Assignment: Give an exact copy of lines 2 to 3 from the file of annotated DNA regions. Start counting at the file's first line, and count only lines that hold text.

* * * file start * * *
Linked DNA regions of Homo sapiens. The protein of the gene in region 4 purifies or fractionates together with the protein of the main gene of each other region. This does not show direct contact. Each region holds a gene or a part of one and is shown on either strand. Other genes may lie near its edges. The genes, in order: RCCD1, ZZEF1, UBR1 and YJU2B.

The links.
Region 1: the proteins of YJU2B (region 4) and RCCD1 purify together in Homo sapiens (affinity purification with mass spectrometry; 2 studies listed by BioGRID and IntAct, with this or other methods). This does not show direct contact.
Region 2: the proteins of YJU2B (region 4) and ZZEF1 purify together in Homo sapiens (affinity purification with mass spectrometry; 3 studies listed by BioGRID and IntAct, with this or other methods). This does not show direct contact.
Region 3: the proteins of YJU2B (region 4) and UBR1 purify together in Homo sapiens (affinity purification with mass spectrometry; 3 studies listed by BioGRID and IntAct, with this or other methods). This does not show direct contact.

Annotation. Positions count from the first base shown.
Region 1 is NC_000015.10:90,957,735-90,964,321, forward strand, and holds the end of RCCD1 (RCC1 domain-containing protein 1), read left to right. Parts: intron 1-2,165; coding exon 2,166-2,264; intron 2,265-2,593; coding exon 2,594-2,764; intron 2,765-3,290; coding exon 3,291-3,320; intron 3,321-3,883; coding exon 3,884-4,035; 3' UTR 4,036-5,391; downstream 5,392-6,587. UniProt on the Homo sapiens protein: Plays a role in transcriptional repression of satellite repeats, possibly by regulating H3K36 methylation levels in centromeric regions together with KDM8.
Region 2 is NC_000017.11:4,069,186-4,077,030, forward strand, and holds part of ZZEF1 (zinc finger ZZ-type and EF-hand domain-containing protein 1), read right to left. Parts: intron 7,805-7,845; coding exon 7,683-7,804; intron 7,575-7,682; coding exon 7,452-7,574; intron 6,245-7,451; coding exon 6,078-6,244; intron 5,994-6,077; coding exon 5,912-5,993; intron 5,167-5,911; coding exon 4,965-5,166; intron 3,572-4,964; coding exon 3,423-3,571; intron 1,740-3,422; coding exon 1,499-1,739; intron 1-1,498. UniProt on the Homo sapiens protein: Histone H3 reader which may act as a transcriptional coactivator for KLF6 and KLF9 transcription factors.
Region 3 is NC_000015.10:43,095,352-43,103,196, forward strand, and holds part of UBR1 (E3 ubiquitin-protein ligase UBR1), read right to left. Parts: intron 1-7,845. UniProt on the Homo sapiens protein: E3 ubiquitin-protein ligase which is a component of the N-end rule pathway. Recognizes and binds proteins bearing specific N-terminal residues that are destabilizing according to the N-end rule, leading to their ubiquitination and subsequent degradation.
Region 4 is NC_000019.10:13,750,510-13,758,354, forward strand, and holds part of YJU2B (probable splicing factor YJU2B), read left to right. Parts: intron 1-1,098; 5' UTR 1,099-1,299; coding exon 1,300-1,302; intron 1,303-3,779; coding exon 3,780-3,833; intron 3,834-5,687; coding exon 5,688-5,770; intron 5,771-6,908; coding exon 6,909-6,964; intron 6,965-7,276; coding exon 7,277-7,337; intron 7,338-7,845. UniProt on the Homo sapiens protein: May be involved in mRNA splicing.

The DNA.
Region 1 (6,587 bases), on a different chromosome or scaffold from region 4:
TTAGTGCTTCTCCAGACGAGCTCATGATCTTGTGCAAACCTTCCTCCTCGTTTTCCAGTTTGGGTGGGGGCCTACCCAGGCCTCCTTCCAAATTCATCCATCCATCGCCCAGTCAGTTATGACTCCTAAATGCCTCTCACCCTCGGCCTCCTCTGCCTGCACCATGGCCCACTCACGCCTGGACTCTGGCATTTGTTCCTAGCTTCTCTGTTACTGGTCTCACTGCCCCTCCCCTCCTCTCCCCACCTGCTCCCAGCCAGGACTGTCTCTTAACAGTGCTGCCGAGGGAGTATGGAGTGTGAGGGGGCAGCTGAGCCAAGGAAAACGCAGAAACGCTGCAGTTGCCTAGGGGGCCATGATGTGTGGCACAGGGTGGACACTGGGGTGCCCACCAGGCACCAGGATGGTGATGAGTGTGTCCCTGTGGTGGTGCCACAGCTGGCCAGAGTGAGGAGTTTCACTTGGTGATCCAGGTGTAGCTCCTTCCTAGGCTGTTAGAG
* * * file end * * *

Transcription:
The links.
Region 1: the proteins of YJU2B (region 4) and RCCD1 purify together in Homo sapiens (affinity purification with mass spectrometry; 2 studies listed by BioGRID and IntAct, with this or other methods). This does not show direct contact.